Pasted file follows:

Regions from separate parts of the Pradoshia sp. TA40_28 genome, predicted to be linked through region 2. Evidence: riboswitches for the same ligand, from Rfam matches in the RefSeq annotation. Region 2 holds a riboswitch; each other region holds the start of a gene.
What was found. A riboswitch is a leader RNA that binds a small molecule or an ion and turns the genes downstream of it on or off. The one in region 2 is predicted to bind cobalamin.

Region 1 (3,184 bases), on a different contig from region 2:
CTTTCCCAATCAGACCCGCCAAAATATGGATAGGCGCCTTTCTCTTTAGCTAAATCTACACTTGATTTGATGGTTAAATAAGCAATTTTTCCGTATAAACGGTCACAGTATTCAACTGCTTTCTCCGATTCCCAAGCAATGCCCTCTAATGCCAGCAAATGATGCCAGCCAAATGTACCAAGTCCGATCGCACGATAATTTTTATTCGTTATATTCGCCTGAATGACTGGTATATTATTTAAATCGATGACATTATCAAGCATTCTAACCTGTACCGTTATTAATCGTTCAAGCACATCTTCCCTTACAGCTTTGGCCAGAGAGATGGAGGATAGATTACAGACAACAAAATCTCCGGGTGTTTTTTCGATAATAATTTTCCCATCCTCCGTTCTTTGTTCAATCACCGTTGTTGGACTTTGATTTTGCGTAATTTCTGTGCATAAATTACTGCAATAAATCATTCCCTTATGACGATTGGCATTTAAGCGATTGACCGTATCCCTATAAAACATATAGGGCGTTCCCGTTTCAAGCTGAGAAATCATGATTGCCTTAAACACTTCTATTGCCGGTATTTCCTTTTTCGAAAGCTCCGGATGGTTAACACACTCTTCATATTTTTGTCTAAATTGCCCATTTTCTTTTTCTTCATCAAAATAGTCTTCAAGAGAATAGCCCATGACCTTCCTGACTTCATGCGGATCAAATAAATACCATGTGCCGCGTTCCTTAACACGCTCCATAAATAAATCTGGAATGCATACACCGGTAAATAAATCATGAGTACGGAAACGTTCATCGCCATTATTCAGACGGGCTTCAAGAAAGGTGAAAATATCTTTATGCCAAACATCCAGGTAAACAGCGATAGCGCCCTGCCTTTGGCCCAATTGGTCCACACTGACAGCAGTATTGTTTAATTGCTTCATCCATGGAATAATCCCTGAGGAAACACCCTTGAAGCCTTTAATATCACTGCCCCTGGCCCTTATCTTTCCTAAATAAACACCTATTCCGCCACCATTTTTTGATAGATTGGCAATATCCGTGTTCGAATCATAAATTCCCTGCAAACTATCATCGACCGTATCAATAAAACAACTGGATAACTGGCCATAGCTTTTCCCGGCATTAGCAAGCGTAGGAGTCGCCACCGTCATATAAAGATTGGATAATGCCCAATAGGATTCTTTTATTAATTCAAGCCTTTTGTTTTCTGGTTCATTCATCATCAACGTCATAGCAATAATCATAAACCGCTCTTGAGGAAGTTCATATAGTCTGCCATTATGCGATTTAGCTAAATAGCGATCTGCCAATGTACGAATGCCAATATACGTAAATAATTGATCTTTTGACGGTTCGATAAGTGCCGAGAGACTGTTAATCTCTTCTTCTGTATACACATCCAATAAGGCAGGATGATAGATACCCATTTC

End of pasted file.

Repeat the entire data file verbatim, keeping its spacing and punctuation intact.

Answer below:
Regions from separate parts of the Pradoshia sp. TA40_28 genome, predicted to be linked through region 2. Evidence: riboswitches for the same ligand, from Rfam matches in the RefSeq annotation. Region 2 holds a riboswitch; each other region holds the start of a gene.
What was found. A riboswitch is a leader RNA that binds a small molecule or an ion and turns the genes downstream of it on or off. The one in region 2 is predicted to bind cobalamin.

Region 1 (3,184 bases), on a different contig from region 2:
CTTTCCCAATCAGACCCGCCAAAATATGGATAGGCGCCTTTCTCTTTAGCTAAATCTACACTTGATTTGATGGTTAAATAAGCAATTTTTCCGTATAAACGGTCACAGTATTCAACTGCTTTCTCCGATTCCCAAGCAATGCCCTCTAATGCCAGCAAATGATGCCAGCCAAATGTACCAAGTCCGATCGCACGATAATTTTTATTCGTTATATTCGCCTGAATGACTGGTATATTATTTAAATCGATGACATTATCAAGCATTCTAACCTGTACCGTTATTAATCGTTCAAGCACATCTTCCCTTACAGCTTTGGCCAGAGAGATGGAGGATAGATTACAGACAACAAAATCTCCGGGTGTTTTTTCGATAATAATTTTCCCATCCTCCGTTCTTTGTTCAATCACCGTTGTTGGACTTTGATTTTGCGTAATTTCTGTGCATAAATTACTGCAATAAATCATTCCCTTATGACGATTGGCATTTAAGCGATTGACCGTATCCCTATAAAACATATAGGGCGTTCCCGTTTCAAGCTGAGAAATCATGATTGCCTTAAACACTTCTATTGCCGGTATTTCCTTTTTCGAAAGCTCCGGATGGTTAACACACTCTTCATATTTTTGTCTAAATTGCCCATTTTCTTTTTCTTCATCAAAATAGTCTTCAAGAGAATAGCCCATGACCTTCCTGACTTCATGCGGATCAAATAAATACCATGTGCCGCGTTCCTTAACACGCTCCATAAATAAATCTGGAATGCATACACCGGTAAATAAATCATGAGTACGGAAACGTTCATCGCCATTATTCAGACGGGCTTCAAGAAAGGTGAAAATATCTTTATGCCAAACATCCAGGTAAACAGCGATAGCGCCCTGCCTTTGGCCCAATTGGTCCACACTGACAGCAGTATTGTTTAATTGCTTCATCCATGGAATAATCCCTGAGGAAACACCCTTGAAGCCTTTAATATCACTGCCCCTGGCCCTTATCTTTCCTAAATAAACACCTATTCCGCCACCATTTTTTGATAGATTGGCAATATCCGTGTTCGAATCATAAATTCCCTGCAAACTATCATCGACCGTATCAATAAAACAACTGGATAACTGGCCATAGCTTTTCCCGGCATTAGCAAGCGTAGGAGTCGCCACCGTCATATAAAGATTGGATAATGCCCAATAGGATTCTTTTATTAATTCAAGCCTTTTGTTTTCTGGTTCATTCATCATCAACGTCATAGCAATAATCATAAACCGCTCTTGAGGAAGTTCATATAGTCTGCCATTATGCGATTTAGCTAAATAGCGATCTGCCAATGTACGAATGCCAATATACGTAAATAATTGATCTTTTGACGGTTCGATAAGTGCCGAGAGACTGTTAATCTCTTCTTCTGTATACACATCCAATAAGGCAGGATGATAGATACCCATTTC